Reviewed by Sarah Day
Riverside Studios, Hammersmith
Playing until 12th January 2014
If you want your mermaid to be human (Edvard Collin tells a young Hans Christian Anderson struggling to find his voice), give her human traits. Make her fallible. I would add to that, don’t dress her in a shiny tail, fake seaweed and pink hair.
The fairy tale characters in this re-telling of Anderson’s early life and the writing of his most famous story, are anything but human. Try to overlook that though, because interspersed is some compelling, beautifully written drama.
This is a play of two halves. Real and imaginary, legless and finless, moving drama and pantomime. In the hands of a less skilled writer, it would be hard to keep up. Old Hans tells a mysterious girl the tale of the little mermaid, during which his story is re-enacted, during which the parallels between her life and his own are illustrated using flashbacks to the early days of his career.
The transitions are beautifully written and effortlessly performed; the cast move elegantly between their respective roles and scenes, especially when their characters mirror each other. Stu Mansell (as the fairy tale prince and object of young Han’s passionate glances) does this particularly well. Jennifer Johnson, in a variety of roles, makes each one distinctive and memorable. As young Anderson, Anthony Pinnick is suitably wide eyed and passionate, delivering both humour and heartbreak.
It’s a brilliant premise. Everyone knows that the original little mermaid was a dark tale of unrequited love and suppression, culminating in her death (or was it?) but the parallels with Anderson’s own life, and his own struggle to find his voice, were new to me. The scenes between Hans and Edvard, charged with awkward, restrained passion, were beautifully done.
The biggest applause has to go to David Shopland and Callum Hughes (the writers) as this is a very special script. True to the period, witty, clever, and heart breaking when it needs to be.
Unfortunately, to enjoy this show, you’ll need to sit through about 25 minutes of pantomime. This might appeal to some audiences, especially at Christmas but to me it took away from the depth of the rest of the performance.
‘Then you will die’, the sea witch tells our heroine, as she contemplates giving up on love. What does that mean for the man at the end of the pen? Does he think he will die without Edvard? That his life will cease to have meaning? At such a crucial moment, there’s no sense that these characters have anything to do with their creator. The line is delivered in a throwaway, pantomime cackle.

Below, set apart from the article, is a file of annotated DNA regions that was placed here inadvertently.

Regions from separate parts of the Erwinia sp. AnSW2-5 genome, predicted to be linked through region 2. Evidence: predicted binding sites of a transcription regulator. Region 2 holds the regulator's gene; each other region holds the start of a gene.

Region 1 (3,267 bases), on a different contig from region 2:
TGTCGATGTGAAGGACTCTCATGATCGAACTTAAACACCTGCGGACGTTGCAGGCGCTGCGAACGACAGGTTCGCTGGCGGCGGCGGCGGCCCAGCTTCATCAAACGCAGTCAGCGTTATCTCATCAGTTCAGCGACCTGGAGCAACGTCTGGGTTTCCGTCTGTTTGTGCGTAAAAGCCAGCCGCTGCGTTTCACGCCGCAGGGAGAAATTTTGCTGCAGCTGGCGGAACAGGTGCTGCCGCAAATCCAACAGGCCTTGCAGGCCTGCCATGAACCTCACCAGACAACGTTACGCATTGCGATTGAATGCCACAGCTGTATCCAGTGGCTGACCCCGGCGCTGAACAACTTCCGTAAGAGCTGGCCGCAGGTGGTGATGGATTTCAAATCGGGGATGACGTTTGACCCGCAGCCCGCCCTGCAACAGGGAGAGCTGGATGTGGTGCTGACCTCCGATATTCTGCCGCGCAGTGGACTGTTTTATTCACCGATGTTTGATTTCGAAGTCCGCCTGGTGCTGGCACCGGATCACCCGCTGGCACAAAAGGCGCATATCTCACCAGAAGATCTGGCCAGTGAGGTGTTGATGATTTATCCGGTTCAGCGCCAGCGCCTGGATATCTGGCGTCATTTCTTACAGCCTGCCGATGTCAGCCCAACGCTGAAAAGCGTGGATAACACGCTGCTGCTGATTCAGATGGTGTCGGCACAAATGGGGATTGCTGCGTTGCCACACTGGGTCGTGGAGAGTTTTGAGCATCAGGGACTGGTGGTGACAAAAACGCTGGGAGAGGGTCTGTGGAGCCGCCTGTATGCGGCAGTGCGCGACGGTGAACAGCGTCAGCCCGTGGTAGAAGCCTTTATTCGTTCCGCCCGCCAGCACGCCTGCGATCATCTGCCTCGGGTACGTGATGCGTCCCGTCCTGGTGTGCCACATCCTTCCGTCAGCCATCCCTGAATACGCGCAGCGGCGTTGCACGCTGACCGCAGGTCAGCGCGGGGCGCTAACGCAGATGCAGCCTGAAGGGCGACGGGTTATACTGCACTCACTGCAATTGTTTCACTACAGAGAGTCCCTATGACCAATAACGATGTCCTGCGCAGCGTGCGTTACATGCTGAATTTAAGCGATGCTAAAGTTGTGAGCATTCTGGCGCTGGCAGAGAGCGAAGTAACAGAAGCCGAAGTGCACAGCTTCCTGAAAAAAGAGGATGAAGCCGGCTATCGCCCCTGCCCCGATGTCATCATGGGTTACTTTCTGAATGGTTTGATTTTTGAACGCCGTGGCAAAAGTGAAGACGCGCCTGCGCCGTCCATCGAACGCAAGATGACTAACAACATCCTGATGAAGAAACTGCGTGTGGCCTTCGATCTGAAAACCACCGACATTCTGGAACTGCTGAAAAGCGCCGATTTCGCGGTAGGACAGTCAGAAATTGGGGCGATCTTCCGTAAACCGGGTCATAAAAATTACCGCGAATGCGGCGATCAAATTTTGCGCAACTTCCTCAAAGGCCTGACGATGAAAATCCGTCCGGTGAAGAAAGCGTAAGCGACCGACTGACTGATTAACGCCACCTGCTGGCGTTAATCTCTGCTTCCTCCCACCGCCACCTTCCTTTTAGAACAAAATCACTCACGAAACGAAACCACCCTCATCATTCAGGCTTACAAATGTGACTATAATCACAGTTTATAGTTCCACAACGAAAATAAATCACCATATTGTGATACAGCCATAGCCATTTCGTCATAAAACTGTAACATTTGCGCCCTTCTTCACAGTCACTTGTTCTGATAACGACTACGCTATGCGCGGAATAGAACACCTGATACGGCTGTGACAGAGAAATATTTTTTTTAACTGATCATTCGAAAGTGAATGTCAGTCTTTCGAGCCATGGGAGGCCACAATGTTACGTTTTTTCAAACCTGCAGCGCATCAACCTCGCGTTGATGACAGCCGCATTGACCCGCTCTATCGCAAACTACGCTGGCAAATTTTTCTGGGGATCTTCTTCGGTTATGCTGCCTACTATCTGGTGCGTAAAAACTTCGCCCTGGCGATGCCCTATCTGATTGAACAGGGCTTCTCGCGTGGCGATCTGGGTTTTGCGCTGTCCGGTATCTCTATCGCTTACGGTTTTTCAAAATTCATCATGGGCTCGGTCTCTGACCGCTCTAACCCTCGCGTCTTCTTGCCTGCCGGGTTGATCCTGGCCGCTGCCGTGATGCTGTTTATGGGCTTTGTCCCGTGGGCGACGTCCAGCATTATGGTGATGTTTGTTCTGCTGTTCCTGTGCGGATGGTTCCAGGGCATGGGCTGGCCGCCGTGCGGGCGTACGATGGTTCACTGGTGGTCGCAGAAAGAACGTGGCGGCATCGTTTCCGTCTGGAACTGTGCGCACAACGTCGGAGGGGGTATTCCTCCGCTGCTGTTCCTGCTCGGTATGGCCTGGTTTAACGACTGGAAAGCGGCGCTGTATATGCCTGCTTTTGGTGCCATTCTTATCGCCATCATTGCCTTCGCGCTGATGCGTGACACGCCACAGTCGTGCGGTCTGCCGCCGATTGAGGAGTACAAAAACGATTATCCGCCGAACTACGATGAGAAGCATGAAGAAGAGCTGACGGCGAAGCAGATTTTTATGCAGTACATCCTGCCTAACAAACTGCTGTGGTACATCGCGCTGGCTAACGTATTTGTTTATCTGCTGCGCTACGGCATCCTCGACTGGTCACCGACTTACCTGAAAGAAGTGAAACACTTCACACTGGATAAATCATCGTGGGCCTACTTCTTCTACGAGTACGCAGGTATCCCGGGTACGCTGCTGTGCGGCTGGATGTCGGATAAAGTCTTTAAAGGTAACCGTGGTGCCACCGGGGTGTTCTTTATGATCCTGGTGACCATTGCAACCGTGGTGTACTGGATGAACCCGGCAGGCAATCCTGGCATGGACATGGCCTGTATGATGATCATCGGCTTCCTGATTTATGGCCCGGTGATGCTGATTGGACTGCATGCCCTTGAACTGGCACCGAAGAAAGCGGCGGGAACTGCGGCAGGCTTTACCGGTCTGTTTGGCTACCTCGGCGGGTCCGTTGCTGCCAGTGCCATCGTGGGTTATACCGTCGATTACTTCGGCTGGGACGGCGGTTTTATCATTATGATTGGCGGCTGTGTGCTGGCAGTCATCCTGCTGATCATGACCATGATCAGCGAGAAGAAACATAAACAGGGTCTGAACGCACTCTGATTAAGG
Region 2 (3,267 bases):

All I can say is, sit on the right hand side. That’s where the magic is happening. On the left, mermaids drape themselves elegantly across the stage, wafting their hands to evoke their watery surroundings, dressed for a kind of 80s underwater themed prom. It’s impossible not to think of Disney. The pink curls, the shiny fish tail skirts, the green Halloween wig and obligatory hysterical laughter from the baddie. Why allow us to recall that version for a second, when the original is so much darker, so much more fascinating? It all culminates in a slightly horrifying musical number at the end of the first half which all but undoes the excellent work done by the rest of the play.
Other musical interludes blend more easily – there’s an entertaining sea shanty, a beautifully sung folk song and some sensitively played background music. This is not a musical. When it tries to be, it fails.
‘The story of my life will be the best commentary to all my works’ says old Hans, as young Hans appears beside him. He’s not wrong. When his life is the focal point, this is a fantastic play. If you can grin and bear it through the pantomime, The Little Mermaid is worth a watch.